-- Brian Ellis (email@example.com), December 28, 2001.
When I did several film tests, I also got different filmbase plus fog densities, but for some reason my Zone I densities were always right on with respect to these fbpf's. I was taking a photo class at school at the time so I had access to a densitometer. Unfortunately, I'm still having a time figuring out some N-1, N-2, N+1 tests. I believe these will take up the most time, film, dev, and effort. For the basic film speed test, I borrowed a set of darkslides with holes drilled in them. This allowed me to take a picture of a blank piece of matte board numerous times, changing the film speed for each shot. It was quite a genius idea. I would be interested in hearing anyone's ideas for a poorman's way of doing n-1 and n-2 dev. Perhaps, 10% less dev or 20% less dev?
-- Mark Wiens (firstname.lastname@example.org), December 28, 2001.
The Darkroom store tests are quick and rather easy. You do not need their tubes. You can process the film as you would normally--tray, jobo, hybrid jobo, etc. and produce resuklts that, used with that nifty little program they sell, will get you what you need. The step wedge, some glass to use a contact printer, etc. and you are done. Bob
-- Bob Moulton (email@example.com), December 28, 2001.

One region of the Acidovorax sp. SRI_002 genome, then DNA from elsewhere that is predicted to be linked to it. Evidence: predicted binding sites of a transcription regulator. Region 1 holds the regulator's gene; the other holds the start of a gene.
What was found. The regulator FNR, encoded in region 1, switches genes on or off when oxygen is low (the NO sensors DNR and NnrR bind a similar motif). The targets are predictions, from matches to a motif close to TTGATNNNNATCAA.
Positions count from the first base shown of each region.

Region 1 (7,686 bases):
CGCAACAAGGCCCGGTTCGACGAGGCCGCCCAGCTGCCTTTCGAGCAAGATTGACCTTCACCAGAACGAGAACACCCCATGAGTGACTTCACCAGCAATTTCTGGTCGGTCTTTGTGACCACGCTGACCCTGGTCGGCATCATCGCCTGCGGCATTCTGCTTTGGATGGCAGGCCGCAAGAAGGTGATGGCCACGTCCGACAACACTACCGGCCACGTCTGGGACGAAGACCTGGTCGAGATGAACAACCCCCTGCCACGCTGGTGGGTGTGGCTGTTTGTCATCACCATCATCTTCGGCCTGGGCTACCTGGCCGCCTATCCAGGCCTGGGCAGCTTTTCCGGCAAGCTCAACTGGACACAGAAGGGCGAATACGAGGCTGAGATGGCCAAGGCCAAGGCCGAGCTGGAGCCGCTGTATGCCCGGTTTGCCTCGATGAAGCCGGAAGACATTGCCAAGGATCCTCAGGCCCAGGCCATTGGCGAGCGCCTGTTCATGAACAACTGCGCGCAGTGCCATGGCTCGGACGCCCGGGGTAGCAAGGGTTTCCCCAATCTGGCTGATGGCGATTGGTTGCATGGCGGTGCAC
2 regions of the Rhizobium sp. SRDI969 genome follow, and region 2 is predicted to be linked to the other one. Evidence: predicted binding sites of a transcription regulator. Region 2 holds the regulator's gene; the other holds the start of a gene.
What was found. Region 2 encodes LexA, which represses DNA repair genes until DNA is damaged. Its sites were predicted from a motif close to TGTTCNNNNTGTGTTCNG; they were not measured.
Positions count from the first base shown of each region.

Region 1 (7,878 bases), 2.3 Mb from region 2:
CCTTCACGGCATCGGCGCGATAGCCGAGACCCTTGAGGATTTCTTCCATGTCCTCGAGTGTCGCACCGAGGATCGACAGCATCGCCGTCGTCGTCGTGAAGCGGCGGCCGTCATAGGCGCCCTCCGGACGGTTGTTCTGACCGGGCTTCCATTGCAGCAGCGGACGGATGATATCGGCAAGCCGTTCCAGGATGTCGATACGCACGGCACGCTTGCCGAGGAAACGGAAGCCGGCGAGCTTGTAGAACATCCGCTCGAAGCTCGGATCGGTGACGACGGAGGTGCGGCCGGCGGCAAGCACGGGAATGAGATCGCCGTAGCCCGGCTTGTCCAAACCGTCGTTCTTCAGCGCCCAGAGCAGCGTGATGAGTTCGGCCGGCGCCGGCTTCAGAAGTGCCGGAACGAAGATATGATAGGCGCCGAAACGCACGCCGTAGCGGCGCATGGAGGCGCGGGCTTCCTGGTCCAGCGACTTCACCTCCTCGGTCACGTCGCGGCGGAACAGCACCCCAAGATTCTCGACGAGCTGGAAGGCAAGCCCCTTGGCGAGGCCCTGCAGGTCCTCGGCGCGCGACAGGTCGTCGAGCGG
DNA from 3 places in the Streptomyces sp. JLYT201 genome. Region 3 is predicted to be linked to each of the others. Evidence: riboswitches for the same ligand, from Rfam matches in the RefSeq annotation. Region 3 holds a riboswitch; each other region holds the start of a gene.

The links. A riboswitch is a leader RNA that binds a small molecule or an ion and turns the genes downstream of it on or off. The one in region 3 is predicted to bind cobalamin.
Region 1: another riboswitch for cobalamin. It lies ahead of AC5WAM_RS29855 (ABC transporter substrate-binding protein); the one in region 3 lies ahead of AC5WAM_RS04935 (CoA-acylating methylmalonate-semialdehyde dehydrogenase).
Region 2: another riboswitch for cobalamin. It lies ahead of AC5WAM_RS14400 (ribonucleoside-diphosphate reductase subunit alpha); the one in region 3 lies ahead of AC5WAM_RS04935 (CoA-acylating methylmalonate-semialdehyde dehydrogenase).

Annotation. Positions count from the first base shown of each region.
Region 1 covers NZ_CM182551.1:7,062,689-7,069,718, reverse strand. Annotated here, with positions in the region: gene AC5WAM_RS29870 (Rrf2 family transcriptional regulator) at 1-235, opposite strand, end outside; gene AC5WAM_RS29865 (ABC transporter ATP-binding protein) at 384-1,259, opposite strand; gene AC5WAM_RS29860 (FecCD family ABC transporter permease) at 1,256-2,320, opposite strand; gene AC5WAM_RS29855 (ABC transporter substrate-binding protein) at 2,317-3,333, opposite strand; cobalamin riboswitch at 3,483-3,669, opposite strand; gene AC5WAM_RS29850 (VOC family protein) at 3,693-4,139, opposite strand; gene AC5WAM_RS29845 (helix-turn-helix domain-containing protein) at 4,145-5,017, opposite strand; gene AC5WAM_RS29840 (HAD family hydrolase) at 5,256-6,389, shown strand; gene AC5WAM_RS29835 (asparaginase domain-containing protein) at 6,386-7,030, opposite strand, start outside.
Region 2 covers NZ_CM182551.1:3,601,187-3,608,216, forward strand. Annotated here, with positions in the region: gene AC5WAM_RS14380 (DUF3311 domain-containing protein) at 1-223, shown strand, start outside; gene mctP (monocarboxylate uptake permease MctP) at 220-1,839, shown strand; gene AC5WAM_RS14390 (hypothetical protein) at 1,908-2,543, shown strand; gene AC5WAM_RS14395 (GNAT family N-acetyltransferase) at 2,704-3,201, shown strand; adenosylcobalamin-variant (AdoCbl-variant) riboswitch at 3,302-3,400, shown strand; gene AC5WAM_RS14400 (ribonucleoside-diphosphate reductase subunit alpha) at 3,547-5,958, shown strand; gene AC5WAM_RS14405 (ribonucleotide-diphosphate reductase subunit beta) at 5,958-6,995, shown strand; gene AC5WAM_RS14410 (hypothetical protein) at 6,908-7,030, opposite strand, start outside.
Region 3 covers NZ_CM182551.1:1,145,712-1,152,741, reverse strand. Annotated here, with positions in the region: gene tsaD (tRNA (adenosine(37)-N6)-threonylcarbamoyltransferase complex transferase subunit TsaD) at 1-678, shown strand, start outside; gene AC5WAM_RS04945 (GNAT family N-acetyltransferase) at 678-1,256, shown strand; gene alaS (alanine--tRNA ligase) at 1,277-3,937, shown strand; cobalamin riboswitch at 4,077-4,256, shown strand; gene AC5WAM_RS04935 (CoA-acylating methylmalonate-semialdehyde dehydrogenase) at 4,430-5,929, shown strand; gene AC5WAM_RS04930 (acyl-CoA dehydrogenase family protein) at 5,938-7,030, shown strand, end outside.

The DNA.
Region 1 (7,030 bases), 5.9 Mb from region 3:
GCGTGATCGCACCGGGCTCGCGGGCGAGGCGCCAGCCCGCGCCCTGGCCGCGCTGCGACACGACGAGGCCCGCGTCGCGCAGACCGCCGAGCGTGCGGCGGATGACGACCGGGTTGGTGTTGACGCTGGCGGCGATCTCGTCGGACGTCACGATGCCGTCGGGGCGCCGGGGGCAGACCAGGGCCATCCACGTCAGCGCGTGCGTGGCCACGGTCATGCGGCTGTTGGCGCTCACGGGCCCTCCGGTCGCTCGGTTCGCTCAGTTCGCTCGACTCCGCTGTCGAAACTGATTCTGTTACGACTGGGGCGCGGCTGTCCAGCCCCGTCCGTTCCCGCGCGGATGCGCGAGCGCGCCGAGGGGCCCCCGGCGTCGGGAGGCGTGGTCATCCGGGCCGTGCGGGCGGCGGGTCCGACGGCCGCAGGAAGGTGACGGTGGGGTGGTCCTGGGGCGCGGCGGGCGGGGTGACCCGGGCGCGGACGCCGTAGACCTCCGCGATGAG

In the almost 30 years since I attended Brooks Institute I think I have read every book every written on the zone system, (and the incident system) and tried every test, including owning and using both transmission and reflection densitometers for both color and black and white films and papers. After all of that time I have become absolutely convinced that the best system of all is a visual system that starts with a paper/film test before doing any film testing whatsoever. After all, the final result will be a print on a piece of paper, not a negative film. And so, It seems prudent and works ever so well to work backwards from the paper instead of forwards from the film. Pick the paper you are going to work with, and pick the light source you are going to print with. Do not change them becasue in order for any photographic test to be valid you need to have a base from which to change (i.e. if you are changing a bunch of things at once, how in the hell are you going to know what change had what effect). The simply do the film base plus fog/maximum black in minimum time contact test, and make absolutely sure you can repeat the light and the chemicals. Once you get that done, you have a standard from which to visually test everything else you do, even if you want to also check by a densitometer. If you want to SEE what a change of a full stop more or less exposure will do, you have a standard from which to see that. If you want to see what a change of a 15 percent or a 30 percent increase or decrease in development time will do, you have a standard from which to do that. Otherwise, you are all over the place testing this and that without any knowledge of what change did what. Visual testing is the most important of all in my mind, becasue visual testing will always tell you whether something has changed better than any other tool because your eyes are so incredibly sensitive. To get a full set of zones your scene must contain white in sunlight and black in shade. ( I have had people ask me whether I thought their meter was broken because when they were testing they couldn't get a full range of zones exposing in full sunlight). Finally, I think alot of people make more out of the Zone system than it really is. When it comes right down to it, all it really consists of is the fact that film predictably reacts in a linear way to specific changes in light, and reacts in a nonlinear way to specific changes in development. For example, we can measure with a densitometer than a given film will have an increase in density of .30 for a doubling of exposure over a range of doublings.By the same token we can also measure with a densitometer that films density will increase proportionately more with an increase in development in those areas that have received more rather than less exposure, and decrease proportionately more in those same areas when they receive less development. It really is a simple as that, and it shouldn't be made any harder than it really is. I think that most people that are starting out have such a hard time with it is because they don't do the obvious, which is to visually look at what their changes are doing, and they worry too much about giving proper names to everything when in fact there are many ways to describe what is happening rather than using the terminology provided by Ansel Adams and others. Also, people worry too damn much about medium gray. Medium gray basically takes care of itself. What you really need to worry about is the maximum range of densities that will provide detail on both ends of your paper, and the effect of printing various negatives that provide less than that maximum range of density such that you might want to expand or contract that negative or use a higher or lower grade of paper. kevin